Tiffany Grant, a financial coach, says: "My biggest tip is to get them involved. They have made appearances on my lives, helped me with content ideas, and helped with some admin tasks. I also keep my working hours (meetings and interviews) minimal while they are here."

Jo Breeze says: "Booking in a few one-day holiday clubs… but the rest of the time I’m trying to use the flexibility of freelancing as a feature, not a bug, and am planning to enjoy hanging out with the kids and going on adventures! (And mostly working in the evenings)"

Jo Liliford, Brand strategist, is a believer in finding your freelance friends to help, too:

"Gather a few freelancer mates facing a similar dilemma and take it in turns to each have the kids for half days - the kids love it, you can plan some fun on the half day you have them - but you get a few focused days, too."

Amy Ragland is a freelance financial writer and has advice on managing the cost of the holidays: "Day camps are a great option but can be expensive. I have a dedicated "summer camp" savings account. I have automatic transfers set up to deposit into the account weekly throughout the year. Then it's not such a financial strain to send kids to camp for multiple weeks. On the weeks they don't go to camp, they sleep in. I tend to start my work day early and keep my afternoons free for us to go to the waterpark or something else fun."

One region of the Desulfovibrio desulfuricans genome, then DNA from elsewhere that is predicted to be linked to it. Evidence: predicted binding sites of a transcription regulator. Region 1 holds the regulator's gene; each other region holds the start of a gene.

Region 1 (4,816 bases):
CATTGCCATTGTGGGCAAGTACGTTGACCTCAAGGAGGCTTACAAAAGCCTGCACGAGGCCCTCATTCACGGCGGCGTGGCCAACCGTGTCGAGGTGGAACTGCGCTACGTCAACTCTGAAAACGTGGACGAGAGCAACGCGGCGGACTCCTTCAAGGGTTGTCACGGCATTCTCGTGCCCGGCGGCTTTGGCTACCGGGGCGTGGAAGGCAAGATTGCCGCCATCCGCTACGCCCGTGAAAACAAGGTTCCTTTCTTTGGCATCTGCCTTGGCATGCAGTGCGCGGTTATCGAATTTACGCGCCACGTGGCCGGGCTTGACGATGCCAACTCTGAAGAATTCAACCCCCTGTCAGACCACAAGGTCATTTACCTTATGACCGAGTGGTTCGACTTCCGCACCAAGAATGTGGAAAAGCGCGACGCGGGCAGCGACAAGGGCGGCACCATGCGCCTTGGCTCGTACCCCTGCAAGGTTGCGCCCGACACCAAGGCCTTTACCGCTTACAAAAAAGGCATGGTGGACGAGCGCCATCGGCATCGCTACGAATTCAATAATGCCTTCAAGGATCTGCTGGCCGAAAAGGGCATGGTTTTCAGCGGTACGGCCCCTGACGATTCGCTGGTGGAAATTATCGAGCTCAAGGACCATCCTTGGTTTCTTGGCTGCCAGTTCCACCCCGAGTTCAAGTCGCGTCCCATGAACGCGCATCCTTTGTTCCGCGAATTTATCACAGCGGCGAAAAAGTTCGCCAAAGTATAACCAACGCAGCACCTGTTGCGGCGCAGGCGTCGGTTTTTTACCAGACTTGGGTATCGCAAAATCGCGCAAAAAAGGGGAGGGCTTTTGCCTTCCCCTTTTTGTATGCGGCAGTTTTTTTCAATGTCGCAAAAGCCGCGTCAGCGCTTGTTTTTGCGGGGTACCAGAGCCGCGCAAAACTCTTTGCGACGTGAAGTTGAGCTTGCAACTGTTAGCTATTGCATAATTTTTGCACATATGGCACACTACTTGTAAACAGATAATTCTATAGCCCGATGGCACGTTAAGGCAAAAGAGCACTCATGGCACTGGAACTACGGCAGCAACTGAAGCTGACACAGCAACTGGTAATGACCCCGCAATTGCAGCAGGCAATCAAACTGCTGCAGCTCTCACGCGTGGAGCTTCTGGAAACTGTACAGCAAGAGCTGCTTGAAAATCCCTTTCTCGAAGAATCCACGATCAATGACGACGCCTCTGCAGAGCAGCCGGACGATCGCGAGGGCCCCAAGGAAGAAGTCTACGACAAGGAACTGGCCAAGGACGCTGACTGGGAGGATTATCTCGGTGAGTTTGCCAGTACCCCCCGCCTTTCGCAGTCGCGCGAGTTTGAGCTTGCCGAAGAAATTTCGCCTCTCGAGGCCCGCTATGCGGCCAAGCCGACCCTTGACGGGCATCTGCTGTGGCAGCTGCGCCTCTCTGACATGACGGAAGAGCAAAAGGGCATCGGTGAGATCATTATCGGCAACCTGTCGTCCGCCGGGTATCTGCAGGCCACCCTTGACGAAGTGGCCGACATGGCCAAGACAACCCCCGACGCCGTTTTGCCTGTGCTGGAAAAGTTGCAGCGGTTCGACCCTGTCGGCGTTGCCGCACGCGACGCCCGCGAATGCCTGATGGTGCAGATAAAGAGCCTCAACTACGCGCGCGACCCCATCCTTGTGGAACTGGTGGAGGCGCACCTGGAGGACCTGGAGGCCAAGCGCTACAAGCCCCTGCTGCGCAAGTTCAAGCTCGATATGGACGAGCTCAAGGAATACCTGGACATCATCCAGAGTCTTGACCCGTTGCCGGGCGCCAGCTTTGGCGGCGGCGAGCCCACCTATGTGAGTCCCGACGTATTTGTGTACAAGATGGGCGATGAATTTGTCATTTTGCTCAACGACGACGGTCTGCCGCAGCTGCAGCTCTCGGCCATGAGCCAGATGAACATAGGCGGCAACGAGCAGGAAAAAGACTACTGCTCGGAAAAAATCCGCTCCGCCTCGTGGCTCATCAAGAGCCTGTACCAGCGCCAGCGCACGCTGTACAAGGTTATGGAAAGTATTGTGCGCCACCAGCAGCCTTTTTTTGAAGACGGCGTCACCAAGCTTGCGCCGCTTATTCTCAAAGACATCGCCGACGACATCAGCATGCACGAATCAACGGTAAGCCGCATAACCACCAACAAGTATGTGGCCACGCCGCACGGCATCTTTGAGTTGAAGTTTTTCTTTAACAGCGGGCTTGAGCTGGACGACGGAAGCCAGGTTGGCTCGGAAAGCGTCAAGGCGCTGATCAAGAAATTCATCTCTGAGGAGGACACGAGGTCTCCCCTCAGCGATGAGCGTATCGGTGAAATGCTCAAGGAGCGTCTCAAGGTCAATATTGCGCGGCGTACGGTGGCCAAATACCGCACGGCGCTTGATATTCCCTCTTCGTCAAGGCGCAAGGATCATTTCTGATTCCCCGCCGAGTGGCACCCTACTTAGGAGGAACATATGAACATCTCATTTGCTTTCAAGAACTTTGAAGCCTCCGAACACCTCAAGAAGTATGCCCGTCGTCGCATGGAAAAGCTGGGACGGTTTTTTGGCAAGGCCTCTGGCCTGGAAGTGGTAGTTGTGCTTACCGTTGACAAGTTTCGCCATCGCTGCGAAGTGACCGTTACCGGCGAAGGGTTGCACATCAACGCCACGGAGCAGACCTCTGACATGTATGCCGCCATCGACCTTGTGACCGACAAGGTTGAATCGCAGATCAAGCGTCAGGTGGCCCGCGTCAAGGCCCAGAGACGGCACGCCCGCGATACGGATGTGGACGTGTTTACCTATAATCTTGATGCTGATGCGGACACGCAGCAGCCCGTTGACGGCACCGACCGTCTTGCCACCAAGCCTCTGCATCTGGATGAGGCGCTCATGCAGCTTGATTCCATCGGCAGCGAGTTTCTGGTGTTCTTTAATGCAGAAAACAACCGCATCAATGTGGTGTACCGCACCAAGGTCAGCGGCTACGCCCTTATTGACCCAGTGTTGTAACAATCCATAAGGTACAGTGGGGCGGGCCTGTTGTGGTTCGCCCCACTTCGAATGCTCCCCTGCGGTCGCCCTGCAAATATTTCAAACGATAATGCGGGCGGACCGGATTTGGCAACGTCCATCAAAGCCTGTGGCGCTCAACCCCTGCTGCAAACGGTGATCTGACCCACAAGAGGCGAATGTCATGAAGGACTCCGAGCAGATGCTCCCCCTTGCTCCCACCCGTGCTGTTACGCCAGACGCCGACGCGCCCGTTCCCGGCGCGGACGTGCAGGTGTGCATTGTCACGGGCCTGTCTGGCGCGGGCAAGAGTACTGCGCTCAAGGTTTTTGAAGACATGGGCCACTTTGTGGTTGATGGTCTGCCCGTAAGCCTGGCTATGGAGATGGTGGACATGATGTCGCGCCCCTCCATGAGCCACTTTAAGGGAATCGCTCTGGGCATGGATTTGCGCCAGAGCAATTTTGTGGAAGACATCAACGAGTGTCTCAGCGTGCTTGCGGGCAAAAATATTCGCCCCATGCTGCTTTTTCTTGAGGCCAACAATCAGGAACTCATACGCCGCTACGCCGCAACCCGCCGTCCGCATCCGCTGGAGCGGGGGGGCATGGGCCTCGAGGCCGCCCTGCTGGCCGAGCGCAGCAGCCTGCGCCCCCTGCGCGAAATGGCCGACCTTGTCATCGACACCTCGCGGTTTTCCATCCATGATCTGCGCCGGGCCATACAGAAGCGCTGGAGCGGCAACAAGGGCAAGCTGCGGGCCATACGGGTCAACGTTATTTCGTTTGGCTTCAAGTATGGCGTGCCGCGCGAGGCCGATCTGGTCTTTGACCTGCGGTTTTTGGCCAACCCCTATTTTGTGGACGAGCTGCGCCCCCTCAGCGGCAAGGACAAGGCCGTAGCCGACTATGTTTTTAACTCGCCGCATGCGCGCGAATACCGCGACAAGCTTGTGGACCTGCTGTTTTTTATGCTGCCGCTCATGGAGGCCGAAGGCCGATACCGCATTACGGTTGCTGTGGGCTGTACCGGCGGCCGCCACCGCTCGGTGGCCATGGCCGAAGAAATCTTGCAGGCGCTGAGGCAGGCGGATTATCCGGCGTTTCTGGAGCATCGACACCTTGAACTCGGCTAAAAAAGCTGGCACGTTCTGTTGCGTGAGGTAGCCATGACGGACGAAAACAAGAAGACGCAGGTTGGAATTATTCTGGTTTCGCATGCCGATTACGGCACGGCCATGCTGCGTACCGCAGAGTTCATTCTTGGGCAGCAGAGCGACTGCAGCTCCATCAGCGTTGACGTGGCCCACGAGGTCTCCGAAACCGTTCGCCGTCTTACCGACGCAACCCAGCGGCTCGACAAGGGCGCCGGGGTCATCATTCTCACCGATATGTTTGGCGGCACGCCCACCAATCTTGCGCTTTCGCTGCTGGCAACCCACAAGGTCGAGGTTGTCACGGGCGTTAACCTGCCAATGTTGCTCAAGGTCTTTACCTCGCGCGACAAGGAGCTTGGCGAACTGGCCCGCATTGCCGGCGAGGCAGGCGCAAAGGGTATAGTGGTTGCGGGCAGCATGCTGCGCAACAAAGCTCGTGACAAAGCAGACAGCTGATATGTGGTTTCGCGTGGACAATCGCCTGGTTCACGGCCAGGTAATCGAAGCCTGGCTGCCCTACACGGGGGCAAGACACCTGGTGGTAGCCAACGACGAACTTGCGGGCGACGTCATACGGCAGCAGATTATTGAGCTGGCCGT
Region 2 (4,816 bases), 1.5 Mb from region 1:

Graphic Designer Rebecca Scambler says: "Single mum here. I work in the mornings and evenings through the holidays & spend the days doing things with my daughter, scheduling in meetings that coincide with play dates & tv/lego/playtime. A weekly plan broken down into daily jobs is essential for me & no weekend working!"

Entrepreneur Liana Fricker has a great phrase she uses, 'Unparenting'. "We put some much pressure on ourselves to entertain our kids 24/7 that they, literally, never learn to cope with boredom. So this week my kids are responsible for managing their own time because if not now - when?"

Sheron Boyle, a writer, adds: "Go easy on yourself. these summer hols won't last forever while they are young so enjoy the time with them. is there a summer school they can do a day a week or a week? let them chill, watch tv. they need to recharge too."

Brand Strategist Emily Penny says simply:

"Pack the work into the rest of the year and take a long break."

Further reading:

This blog from Dee Primett has lots of tips

The latest newsletter from Freelancing For Journalists is all about taking a break as a freelancer

Try the Whatever the Weather Worksheet from Helen Hill at Be the Future Earth

From the Freelance Feels podcast:

Freelance Mum Faye Dicker on creating and finding a community that works for you as a freelance parent

Gemma Bray, AKA The Organised Mum, on juggling work life and 'every day' life

Thank you to ALL those who commented - come find me on Twitter @freelance_feels to read the full thread and join in in future comment pieces!